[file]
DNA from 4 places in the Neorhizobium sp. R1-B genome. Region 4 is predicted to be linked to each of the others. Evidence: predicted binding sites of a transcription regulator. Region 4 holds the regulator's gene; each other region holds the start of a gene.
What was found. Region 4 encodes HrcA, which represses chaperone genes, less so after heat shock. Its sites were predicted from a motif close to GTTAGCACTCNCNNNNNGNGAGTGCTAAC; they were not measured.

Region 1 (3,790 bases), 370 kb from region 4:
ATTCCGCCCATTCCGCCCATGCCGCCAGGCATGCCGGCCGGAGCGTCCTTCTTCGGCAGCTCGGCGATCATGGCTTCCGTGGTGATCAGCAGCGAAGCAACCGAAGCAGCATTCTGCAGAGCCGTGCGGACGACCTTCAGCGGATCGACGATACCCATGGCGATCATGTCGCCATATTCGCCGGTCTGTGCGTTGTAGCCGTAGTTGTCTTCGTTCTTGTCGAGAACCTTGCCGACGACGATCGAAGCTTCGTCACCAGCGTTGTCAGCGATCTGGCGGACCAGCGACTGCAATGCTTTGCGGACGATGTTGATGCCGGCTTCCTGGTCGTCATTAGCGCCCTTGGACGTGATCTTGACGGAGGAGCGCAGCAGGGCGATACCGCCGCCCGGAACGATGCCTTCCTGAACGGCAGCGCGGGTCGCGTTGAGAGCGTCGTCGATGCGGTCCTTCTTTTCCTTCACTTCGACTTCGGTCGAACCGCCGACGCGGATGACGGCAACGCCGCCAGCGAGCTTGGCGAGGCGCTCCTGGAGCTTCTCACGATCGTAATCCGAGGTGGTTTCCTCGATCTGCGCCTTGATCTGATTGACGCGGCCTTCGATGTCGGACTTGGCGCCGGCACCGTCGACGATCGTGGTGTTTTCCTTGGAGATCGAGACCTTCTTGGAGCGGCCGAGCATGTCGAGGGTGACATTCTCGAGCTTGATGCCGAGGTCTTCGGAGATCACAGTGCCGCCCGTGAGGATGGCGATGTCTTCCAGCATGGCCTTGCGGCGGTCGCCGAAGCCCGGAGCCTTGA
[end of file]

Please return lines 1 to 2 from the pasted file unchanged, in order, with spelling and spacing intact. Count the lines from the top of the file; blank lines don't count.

DNA from 4 places in the Neorhizobium sp. R1-B genome. Region 4 is predicted to be linked to each of the others. Evidence: predicted binding sites of a transcription regulator. Region 4 holds the regulator's gene; each other region holds the start of a gene.
What was found. Region 4 encodes HrcA, which represses chaperone genes, less so after heat shock. Its sites were predicted from a motif close to GTTAGCACTCNCNNNNNGNGAGTGCTAAC; they were not measured.